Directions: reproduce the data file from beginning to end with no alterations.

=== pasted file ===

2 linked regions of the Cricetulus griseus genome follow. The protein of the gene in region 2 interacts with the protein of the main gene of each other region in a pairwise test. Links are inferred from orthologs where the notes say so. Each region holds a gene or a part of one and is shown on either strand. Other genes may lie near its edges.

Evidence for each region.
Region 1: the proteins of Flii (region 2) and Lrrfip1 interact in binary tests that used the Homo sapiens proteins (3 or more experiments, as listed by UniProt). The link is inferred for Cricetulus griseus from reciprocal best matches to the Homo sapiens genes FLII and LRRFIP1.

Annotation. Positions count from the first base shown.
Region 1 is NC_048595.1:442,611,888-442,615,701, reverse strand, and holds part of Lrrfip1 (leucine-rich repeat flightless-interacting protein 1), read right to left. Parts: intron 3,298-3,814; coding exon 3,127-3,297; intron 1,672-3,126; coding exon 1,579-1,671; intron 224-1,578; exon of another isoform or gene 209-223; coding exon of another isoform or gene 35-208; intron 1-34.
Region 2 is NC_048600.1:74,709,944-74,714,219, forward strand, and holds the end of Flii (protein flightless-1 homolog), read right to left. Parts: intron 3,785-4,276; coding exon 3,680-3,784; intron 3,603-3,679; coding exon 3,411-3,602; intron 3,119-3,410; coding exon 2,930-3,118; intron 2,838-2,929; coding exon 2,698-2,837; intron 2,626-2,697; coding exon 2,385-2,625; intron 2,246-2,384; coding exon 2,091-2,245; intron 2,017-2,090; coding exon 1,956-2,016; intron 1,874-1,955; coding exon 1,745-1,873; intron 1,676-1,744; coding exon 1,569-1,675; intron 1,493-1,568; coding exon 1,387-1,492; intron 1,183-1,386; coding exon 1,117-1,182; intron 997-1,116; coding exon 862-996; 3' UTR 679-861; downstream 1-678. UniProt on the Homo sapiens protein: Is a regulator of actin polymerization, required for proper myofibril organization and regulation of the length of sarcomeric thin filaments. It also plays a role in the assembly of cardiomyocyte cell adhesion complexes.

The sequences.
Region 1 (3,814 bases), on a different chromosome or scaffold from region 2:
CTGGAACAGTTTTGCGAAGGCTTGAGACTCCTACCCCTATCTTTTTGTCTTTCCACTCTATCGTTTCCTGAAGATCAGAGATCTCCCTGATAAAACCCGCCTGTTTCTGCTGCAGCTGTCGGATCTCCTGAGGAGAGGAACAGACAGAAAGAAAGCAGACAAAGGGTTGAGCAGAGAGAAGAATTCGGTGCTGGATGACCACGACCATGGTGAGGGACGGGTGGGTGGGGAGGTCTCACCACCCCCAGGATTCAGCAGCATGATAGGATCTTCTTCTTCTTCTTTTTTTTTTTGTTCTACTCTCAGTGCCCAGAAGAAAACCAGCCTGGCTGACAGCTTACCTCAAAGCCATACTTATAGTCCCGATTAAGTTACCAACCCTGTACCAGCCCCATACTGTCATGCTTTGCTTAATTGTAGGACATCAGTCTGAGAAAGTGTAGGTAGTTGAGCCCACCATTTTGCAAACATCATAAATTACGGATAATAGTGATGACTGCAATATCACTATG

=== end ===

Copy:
2 linked regions of the Cricetulus griseus genome follow. The protein of the gene in region 2 interacts with the protein of the main gene of each other region in a pairwise test. Links are inferred from orthologs where the notes say so. Each region holds a gene or a part of one and is shown on either strand. Other genes may lie near its edges.

Evidence for each region.
Region 1: the proteins of Flii (region 2) and Lrrfip1 interact in binary tests that used the Homo sapiens proteins (3 or more experiments, as listed by UniProt). The link is inferred for Cricetulus griseus from reciprocal best matches to the Homo sapiens genes FLII and LRRFIP1.

Annotation. Positions count from the first base shown.
Region 1 is NC_048595.1:442,611,888-442,615,701, reverse strand, and holds part of Lrrfip1 (leucine-rich repeat flightless-interacting protein 1), read right to left. Parts: intron 3,298-3,814; coding exon 3,127-3,297; intron 1,672-3,126; coding exon 1,579-1,671; intron 224-1,578; exon of another isoform or gene 209-223; coding exon of another isoform or gene 35-208; intron 1-34.
Region 2 is NC_048600.1:74,709,944-74,714,219, forward strand, and holds the end of Flii (protein flightless-1 homolog), read right to left. Parts: intron 3,785-4,276; coding exon 3,680-3,784; intron 3,603-3,679; coding exon 3,411-3,602; intron 3,119-3,410; coding exon 2,930-3,118; intron 2,838-2,929; coding exon 2,698-2,837; intron 2,626-2,697; coding exon 2,385-2,625; intron 2,246-2,384; coding exon 2,091-2,245; intron 2,017-2,090; coding exon 1,956-2,016; intron 1,874-1,955; coding exon 1,745-1,873; intron 1,676-1,744; coding exon 1,569-1,675; intron 1,493-1,568; coding exon 1,387-1,492; intron 1,183-1,386; coding exon 1,117-1,182; intron 997-1,116; coding exon 862-996; 3' UTR 679-861; downstream 1-678. UniProt on the Homo sapiens protein: Is a regulator of actin polymerization, required for proper myofibril organization and regulation of the length of sarcomeric thin filaments. It also plays a role in the assembly of cardiomyocyte cell adhesion complexes.

The sequences.
Region 1 (3,814 bases), on a different chromosome or scaffold from region 2:
CTGGAACAGTTTTGCGAAGGCTTGAGACTCCTACCCCTATCTTTTTGTCTTTCCACTCTATCGTTTCCTGAAGATCAGAGATCTCCCTGATAAAACCCGCCTGTTTCTGCTGCAGCTGTCGGATCTCCTGAGGAGAGGAACAGACAGAAAGAAAGCAGACAAAGGGTTGAGCAGAGAGAAGAATTCGGTGCTGGATGACCACGACCATGGTGAGGGACGGGTGGGTGGGGAGGTCTCACCACCCCCAGGATTCAGCAGCATGATAGGATCTTCTTCTTCTTCTTTTTTTTTTTGTTCTACTCTCAGTGCCCAGAAGAAAACCAGCCTGGCTGACAGCTTACCTCAAAGCCATACTTATAGTCCCGATTAAGTTACCAACCCTGTACCAGCCCCATACTGTCATGCTTTGCTTAATTGTAGGACATCAGTCTGAGAAAGTGTAGGTAGTTGAGCCCACCATTTTGCAAACATCATAAATTACGGATAATAGTGATGACTGCAATATCACTATG